Multiple Myeloma an incurable disease, but I have spent the last 25 years in remission using a blend of conventional oncology and evidence-based nutrition, supplementation, and lifestyle therapies from peer-reviewed studies that your oncologist probably hasn't told you about.
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Does the Pollux trial provide a real alternative to maintenance therapy? But not maintenance therapy as in month after month for years. I am wondering about standard induction reaching VGPR, CR, etc. Therapy vacation.
Low-dose maintenance therapy- usually 10 or 15 mg. of revlimid aka lenalidomide, has been the standard-of-care following induction therapy and an autologous stem cell transplant, for years now.
According to the Pollux trial linked below, Daratumumab, lenalidomide and dexamethasone results in a longer progression-free survival and possibly longer overall survival.
More importantly, consider the combination of the standard-of-care for newly diagnosed myeloma patients- RVd or revlimid, velcade and dexamethasone as your first or induction therapy. This induction triplet has proven to be the best risk vs. reward trade-off for the 96% of NDMM patients who are stage 2 or 3 at diagnosis and need to be stabilized.
RVd for your induction followed by DLd when you relapse? My guess is that the pollux trial was conducted to study therapies that might outperform the current standard maintenance therapy of low dose revlimid and dexamethasone. Maintenance therapy is designed to follow the patients autologous stem cell transplant.
My goal is presenting these two studies is to provide longer overall survival with NO stem cells transplant. Less chemo, less toxicity.
But what if you wait for one, two, three or fours years before you undergo DLd? By themselves, these chemo-cocktails offer superior progression-free survival (PFS) as well as overall survival (OS) when compared to other therapies. What will happen if you have a therapy vacation in between RVd and DLd?????
Let me throw you another therapy curve. Include evidence-based but non-conventional therapies in your therapy plan to include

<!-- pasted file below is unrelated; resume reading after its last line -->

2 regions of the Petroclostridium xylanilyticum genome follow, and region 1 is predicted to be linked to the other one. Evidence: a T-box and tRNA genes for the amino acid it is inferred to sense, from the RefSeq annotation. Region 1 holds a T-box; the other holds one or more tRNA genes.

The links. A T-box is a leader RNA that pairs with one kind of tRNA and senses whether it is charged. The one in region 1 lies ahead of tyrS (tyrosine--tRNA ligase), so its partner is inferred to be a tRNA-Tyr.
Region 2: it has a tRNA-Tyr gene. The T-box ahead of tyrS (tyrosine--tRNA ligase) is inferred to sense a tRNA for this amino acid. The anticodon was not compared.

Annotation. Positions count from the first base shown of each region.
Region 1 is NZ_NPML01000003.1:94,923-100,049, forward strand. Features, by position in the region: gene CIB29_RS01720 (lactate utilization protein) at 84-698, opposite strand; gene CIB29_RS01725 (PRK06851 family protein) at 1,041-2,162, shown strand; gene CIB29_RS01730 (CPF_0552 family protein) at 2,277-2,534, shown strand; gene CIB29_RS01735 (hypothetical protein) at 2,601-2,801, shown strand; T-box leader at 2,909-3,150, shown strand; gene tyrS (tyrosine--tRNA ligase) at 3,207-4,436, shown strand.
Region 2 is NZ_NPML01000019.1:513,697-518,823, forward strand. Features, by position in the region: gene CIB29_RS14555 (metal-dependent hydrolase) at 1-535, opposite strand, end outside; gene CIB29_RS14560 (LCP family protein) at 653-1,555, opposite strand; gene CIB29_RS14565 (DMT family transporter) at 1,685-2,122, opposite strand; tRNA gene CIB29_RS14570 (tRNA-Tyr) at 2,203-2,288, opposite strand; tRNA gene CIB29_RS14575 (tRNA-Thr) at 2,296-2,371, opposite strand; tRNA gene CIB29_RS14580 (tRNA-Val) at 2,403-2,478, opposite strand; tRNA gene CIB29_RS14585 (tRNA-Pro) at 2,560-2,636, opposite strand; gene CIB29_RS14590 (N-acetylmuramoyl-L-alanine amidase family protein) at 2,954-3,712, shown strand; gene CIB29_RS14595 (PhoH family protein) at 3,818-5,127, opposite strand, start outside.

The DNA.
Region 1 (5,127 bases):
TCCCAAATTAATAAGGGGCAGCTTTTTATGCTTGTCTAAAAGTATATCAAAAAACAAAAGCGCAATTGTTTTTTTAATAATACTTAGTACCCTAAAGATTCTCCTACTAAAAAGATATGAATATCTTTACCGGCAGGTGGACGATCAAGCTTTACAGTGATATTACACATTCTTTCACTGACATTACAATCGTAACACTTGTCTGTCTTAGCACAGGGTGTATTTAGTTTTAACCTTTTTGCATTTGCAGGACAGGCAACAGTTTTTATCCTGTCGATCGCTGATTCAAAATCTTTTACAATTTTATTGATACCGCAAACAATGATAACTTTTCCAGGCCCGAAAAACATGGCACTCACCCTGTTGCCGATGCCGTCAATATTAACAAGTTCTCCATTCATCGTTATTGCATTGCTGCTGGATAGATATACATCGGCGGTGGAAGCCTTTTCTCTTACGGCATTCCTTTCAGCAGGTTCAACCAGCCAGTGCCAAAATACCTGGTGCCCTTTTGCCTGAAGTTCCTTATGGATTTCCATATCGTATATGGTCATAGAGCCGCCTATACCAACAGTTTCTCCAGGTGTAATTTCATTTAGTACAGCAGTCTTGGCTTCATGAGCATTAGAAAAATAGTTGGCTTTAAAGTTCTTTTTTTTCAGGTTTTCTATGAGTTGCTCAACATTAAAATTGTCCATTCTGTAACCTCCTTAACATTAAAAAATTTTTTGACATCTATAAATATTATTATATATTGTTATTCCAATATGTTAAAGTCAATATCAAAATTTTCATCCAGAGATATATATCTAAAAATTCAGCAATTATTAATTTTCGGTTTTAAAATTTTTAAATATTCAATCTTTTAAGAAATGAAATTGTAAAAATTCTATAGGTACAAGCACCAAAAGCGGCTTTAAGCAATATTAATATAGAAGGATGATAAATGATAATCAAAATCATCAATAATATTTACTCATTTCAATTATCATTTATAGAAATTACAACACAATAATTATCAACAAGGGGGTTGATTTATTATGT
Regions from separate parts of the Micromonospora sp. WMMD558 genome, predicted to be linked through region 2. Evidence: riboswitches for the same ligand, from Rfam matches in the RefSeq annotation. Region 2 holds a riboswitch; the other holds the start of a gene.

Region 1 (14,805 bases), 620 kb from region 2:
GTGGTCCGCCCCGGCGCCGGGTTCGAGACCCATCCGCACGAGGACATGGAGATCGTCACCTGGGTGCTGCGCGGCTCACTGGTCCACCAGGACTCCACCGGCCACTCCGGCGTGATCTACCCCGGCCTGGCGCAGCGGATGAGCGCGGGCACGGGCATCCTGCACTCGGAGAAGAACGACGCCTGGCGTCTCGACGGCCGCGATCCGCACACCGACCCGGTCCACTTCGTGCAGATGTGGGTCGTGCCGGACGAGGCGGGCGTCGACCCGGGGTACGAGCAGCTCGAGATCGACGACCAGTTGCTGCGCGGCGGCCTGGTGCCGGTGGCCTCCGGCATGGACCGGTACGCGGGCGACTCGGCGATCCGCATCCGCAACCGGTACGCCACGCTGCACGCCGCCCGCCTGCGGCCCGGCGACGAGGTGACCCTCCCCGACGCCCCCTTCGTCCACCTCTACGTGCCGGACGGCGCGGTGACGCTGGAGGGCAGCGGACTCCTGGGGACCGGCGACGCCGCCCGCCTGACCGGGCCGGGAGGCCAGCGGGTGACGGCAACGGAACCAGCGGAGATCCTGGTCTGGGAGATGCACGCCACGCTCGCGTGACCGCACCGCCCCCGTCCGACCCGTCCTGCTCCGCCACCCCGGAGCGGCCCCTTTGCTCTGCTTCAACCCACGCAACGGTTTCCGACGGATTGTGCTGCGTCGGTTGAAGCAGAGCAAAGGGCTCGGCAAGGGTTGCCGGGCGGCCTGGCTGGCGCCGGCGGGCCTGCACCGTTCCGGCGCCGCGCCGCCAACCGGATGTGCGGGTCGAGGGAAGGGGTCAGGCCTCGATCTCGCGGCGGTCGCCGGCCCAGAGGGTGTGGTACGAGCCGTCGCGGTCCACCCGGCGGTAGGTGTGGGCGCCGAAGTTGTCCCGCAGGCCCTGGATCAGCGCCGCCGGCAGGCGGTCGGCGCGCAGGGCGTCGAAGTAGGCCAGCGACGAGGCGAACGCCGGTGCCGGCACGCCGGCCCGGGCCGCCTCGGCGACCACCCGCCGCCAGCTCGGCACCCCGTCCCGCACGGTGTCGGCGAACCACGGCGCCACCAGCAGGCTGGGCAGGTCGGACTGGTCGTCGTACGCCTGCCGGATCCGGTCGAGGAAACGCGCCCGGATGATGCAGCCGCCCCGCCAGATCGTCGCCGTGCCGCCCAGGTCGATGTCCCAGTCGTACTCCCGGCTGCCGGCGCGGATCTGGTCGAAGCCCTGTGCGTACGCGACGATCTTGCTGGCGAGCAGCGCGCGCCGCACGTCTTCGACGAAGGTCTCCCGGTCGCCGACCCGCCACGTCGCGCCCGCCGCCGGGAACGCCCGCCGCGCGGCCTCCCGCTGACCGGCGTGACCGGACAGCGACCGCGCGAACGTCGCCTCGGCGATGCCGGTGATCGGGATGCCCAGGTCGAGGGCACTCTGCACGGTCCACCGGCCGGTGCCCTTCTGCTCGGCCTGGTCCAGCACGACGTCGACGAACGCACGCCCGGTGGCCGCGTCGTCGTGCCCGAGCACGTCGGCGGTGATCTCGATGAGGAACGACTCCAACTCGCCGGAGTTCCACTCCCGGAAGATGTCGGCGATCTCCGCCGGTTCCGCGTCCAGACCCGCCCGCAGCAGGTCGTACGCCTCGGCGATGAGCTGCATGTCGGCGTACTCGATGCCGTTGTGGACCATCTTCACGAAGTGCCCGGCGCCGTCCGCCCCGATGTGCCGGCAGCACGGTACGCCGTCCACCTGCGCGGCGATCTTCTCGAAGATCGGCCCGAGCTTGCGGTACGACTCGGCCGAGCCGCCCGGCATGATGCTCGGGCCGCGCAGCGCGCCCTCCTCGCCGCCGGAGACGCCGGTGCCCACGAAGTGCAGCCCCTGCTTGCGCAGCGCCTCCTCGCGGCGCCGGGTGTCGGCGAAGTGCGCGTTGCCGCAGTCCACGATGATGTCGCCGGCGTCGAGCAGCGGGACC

One thing is for sure. You will give your board-certified, myeloma specialist, oncologist fits.
Scroll down the page, post a question or comment. I will reply to you ASAP.
Hang in there,
“Introduction: The combination of lenalidomide, bortezomib, and dexamethasone (RVd) has become standard of care for transplant-eligible patients with newly diagnosed MM (NDMM). This study aimed to determine the efficacy of RVd as induction therapy in terms of response rates and survival outcomes of transplant-eligible patients with NDMM…
Methods: The databases of Medline, Embase, and Cochrane Library were searched until February 1, 2021. Both randomized controlled trials (RCT) and non-RCTs from the available literature were extracted as one-arm data to assess the efficacy of each triplet regimen for the target patients in terms of response rates and survival rates for transplant-eligible patients with NDMM…
Results: The findings of 71 studies published from 2008 to 2020 were analyzed. For RVd induction, the overall response rate (ORR), very good partial response or better (≥ VGPR) rate, and complete response or better (≥ CR) rate after induction were 0.91, 0.23, and 0.56, respectively.
Indirect comparisons in efficacy were made between RVd and other traditional triplet regimens. RVd induction led to a better ≥ CR rate than bortezomib, cyclophosphamide, and dexamethasone (VCd) regimen in both postinduction and post-ASCT phase, ≥ CR rate 0.11 and 0.21, respectively.
The 1-year overall survival (OS) rate and 3-year OS rate of RVd regimen were longer than that of bortezomib, thalidomide, and dexamethasone (VTd), 0.97 vs 0.71, and 0.90 vs 0.70, respectively…”